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February 04, 2012, 05:13:11 PM
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Fascinating, but what I have yet to hear in any of the chats or forums surrounding BTC mining at these profitable levels, is what does this stress do to hardware? Say you actually have ~260 video cards running full-tilt and cooled adequately. What's the rate of attrition, are you going to be replacing a card every week that fails? That's math that hasn't been taken in to account... 4 dead cards/month maybe and you're still way ahead but I never seem to see this addressed. Maybe it's not an issue?

Software monitors the temperatures and keeps the cards from overheating and dying. My two 5830s have been mining non-stop since May, without any issues whatsoever. As long as they don't go over 75C, they're fine, since it's not like there's anything physical to wear out on them.

Except fans.  Every fan ever built will eventually die. If someone did build a 60 GH/s farm having a few extra cards and buying a dozen or so spare fans would be smart.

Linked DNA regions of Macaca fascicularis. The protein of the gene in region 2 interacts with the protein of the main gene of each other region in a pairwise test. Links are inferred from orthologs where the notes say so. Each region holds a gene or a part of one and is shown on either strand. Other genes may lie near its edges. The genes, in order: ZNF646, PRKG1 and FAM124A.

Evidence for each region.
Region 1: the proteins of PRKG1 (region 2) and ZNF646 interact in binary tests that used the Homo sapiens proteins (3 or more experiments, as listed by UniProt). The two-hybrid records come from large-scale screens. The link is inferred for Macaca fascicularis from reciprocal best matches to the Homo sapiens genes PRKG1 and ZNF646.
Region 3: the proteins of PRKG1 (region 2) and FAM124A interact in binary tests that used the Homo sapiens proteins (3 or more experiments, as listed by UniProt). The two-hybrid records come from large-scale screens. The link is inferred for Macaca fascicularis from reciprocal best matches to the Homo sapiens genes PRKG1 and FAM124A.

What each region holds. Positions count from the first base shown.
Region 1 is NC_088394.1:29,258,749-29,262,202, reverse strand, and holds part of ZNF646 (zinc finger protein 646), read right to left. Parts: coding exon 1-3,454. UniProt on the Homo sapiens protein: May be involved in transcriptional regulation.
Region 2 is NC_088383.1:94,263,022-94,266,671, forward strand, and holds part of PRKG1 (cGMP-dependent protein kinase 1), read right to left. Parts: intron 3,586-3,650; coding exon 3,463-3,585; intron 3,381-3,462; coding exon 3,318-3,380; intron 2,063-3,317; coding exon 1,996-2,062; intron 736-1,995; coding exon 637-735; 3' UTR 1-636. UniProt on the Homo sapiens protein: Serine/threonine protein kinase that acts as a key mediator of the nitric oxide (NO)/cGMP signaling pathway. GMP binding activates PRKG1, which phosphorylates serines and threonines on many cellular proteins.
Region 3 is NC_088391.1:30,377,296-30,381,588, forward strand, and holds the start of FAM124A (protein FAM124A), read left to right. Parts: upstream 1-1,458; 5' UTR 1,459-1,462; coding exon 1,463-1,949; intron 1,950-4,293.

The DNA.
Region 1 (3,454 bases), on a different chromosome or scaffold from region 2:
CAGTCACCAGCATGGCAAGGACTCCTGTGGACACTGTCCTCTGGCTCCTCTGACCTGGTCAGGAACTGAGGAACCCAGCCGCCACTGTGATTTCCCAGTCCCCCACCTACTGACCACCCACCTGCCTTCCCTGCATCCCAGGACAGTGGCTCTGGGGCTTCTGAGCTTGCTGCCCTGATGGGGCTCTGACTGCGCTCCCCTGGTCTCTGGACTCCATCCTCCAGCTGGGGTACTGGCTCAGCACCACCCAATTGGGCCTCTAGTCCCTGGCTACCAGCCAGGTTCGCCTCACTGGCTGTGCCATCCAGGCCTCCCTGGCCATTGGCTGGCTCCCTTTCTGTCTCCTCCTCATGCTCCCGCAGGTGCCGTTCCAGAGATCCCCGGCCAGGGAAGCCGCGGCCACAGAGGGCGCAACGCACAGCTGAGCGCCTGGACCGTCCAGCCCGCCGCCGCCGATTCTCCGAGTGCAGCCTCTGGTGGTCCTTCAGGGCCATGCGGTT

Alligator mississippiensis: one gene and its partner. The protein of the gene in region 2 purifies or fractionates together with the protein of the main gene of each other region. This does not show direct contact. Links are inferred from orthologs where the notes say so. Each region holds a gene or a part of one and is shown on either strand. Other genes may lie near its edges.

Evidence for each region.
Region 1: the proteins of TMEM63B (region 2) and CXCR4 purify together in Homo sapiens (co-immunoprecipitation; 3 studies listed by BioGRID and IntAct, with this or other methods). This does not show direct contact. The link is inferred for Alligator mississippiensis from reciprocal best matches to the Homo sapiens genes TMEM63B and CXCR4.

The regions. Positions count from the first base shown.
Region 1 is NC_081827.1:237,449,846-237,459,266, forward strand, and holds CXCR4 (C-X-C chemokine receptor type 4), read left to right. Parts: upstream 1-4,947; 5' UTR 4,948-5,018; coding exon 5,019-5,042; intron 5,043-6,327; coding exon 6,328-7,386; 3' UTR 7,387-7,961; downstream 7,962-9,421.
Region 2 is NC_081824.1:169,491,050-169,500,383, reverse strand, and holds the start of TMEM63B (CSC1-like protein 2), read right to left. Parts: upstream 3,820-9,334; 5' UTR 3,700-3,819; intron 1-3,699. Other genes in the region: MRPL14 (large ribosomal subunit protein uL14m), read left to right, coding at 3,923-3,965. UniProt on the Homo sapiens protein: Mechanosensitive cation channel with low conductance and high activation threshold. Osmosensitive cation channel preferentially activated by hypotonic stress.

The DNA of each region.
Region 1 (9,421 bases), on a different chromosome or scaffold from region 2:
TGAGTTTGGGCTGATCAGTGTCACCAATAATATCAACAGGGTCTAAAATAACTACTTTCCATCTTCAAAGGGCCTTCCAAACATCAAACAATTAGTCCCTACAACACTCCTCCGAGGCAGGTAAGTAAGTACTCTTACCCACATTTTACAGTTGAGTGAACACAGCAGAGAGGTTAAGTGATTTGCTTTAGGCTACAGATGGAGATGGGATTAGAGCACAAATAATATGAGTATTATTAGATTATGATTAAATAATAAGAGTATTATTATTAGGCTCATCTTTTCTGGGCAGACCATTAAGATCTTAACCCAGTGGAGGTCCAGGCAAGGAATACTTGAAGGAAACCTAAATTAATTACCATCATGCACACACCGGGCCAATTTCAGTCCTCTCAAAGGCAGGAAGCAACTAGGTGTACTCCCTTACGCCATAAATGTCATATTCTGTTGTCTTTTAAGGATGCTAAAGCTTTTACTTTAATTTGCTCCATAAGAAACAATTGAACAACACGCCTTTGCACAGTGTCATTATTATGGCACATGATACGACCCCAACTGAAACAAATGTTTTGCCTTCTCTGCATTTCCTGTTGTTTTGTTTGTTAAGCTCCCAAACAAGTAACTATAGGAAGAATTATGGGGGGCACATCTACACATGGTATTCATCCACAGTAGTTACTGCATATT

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February 04, 2012, 05:39:39 PM
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. As long as they don't go over 75C, they're fine, since it's not like there's anything physical to wear out on them.

Actually there is (besides fans obviously). Its called electro migration.
http://en.wikipedia.org/wiki/Electromigration

In the long run it will ruin any chip, but that long run could be extremely long indeed. Or just a few months, there is no telling.

That said, without overvolting and while keeping temps reasonable, going by forum reports and a wet finger, you are probably looking at a failure rate of something on the order of 5-10% per year. Perhaps more for 5970s, they seem to be more fragile particularly if you dont take proper care of VRM cooling.